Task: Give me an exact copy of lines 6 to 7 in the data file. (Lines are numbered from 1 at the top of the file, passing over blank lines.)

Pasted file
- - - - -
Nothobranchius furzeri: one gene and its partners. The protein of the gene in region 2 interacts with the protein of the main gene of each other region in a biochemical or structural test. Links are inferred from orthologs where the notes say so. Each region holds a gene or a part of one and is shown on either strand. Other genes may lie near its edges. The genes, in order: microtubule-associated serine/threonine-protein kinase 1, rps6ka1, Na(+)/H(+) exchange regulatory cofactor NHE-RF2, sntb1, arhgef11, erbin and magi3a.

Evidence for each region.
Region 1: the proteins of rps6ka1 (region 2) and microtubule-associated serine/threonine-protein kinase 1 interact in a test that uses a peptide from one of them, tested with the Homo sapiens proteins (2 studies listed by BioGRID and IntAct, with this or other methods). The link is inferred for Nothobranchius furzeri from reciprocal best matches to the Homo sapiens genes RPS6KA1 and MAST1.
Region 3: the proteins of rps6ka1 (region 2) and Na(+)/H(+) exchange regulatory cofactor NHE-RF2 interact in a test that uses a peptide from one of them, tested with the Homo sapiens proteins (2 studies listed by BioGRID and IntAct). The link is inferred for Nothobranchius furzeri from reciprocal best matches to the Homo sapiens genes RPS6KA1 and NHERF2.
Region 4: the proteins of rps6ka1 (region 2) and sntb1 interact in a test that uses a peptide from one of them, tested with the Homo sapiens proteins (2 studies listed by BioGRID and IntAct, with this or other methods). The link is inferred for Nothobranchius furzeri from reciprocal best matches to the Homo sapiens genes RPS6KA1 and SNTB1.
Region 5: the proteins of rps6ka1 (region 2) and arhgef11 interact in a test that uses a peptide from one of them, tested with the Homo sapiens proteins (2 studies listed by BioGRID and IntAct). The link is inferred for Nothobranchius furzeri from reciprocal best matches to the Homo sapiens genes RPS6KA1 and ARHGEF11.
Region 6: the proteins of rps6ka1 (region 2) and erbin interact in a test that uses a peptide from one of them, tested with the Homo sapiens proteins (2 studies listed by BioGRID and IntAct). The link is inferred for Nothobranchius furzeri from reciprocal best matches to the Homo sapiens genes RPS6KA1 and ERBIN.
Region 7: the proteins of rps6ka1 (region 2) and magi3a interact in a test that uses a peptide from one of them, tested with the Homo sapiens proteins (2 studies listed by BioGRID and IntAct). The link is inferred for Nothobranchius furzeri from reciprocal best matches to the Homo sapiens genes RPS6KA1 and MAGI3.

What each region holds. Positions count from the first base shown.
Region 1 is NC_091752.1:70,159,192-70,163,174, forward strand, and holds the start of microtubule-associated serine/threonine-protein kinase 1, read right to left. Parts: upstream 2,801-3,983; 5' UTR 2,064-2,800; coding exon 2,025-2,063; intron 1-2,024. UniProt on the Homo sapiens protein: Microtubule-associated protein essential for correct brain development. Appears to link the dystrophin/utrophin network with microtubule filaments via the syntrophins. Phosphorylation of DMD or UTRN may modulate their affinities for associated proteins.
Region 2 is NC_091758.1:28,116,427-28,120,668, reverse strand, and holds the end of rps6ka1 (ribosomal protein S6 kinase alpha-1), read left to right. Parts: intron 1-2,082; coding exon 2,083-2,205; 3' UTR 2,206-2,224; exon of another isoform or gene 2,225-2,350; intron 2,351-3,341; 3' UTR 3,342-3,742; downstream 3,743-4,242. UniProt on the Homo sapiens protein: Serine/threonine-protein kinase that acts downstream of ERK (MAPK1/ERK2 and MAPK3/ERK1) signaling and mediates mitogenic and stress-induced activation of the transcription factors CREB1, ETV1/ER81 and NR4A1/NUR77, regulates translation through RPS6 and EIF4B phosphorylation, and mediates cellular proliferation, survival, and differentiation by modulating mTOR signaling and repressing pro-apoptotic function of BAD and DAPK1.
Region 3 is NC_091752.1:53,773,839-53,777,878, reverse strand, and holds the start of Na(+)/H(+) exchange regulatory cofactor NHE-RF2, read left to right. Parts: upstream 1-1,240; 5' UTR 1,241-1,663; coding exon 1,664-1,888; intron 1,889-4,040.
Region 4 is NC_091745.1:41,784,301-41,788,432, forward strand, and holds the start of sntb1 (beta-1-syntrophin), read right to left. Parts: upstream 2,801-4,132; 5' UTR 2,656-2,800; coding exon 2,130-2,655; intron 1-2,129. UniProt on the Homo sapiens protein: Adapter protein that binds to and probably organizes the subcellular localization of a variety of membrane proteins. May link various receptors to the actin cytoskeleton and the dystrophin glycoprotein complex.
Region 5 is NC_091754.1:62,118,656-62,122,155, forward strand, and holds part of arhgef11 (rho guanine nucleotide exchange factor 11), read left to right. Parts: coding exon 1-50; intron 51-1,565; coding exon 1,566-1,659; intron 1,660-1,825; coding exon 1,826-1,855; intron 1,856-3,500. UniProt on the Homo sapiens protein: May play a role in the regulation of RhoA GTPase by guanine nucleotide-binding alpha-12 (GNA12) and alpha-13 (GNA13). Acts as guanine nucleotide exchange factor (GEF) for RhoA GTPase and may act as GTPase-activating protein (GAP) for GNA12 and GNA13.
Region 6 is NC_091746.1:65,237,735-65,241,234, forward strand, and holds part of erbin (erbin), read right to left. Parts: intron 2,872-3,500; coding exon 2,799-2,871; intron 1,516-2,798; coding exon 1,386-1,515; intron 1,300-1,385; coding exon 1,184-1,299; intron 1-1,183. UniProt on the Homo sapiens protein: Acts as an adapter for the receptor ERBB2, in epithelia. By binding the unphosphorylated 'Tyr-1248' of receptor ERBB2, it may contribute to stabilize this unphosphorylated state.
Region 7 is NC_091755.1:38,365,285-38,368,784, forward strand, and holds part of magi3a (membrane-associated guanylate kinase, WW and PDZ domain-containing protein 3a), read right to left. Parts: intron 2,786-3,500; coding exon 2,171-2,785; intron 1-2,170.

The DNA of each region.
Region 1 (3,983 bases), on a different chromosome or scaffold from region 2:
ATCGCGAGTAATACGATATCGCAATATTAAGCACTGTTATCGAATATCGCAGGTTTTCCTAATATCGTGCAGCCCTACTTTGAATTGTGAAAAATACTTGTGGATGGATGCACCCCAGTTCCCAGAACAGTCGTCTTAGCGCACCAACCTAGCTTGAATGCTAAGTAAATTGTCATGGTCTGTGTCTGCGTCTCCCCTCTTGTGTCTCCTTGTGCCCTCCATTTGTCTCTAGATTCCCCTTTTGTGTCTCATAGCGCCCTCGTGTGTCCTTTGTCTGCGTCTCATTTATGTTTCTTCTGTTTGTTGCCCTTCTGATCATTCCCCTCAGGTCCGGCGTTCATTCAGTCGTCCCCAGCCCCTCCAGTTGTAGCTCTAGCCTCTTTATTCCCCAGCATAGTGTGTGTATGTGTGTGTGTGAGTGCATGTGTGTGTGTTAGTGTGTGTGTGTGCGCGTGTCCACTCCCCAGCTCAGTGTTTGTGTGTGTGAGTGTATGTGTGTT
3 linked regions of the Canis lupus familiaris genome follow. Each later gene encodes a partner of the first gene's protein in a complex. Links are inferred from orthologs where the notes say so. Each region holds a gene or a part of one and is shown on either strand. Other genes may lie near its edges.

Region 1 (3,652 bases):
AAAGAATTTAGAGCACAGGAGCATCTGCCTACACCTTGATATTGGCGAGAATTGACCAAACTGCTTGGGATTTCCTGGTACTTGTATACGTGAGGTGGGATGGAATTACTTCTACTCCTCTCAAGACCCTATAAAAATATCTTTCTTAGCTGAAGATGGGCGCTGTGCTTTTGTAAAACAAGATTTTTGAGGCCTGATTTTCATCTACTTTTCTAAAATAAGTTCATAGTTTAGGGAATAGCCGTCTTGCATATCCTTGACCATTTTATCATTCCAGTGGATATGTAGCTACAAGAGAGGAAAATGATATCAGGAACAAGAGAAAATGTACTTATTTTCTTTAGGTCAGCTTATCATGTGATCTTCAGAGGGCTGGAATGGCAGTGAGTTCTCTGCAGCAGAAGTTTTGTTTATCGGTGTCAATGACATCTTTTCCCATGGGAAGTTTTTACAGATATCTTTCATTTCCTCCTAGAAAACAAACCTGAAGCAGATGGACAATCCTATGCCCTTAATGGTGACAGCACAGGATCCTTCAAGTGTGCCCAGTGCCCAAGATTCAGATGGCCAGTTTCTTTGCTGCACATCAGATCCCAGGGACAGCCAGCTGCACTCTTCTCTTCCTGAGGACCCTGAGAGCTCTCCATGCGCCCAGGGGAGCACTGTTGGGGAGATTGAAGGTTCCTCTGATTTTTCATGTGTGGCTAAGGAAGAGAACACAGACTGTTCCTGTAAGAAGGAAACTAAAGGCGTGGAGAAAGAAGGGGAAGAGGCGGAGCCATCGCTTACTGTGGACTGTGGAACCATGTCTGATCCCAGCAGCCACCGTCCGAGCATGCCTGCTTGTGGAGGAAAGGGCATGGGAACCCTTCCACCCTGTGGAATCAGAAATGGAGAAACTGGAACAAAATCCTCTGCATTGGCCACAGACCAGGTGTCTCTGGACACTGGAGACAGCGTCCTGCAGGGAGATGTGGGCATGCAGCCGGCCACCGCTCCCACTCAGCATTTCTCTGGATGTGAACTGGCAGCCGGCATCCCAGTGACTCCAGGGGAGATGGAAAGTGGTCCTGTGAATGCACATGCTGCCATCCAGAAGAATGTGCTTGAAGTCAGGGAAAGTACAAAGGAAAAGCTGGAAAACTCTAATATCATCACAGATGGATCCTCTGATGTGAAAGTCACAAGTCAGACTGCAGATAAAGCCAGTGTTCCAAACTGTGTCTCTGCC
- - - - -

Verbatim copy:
Region 5: the proteins of rps6ka1 (region 2) and arhgef11 interact in a test that uses a peptide from one of them, tested with the Homo sapiens proteins (2 studies listed by BioGRID and IntAct). The link is inferred for Nothobranchius furzeri from reciprocal best matches to the Homo sapiens genes RPS6KA1 and ARHGEF11.
Region 6: the proteins of rps6ka1 (region 2) and erbin interact in a test that uses a peptide from one of them, tested with the Homo sapiens proteins (2 studies listed by BioGRID and IntAct). The link is inferred for Nothobranchius furzeri from reciprocal best matches to the Homo sapiens genes RPS6KA1 and ERBIN.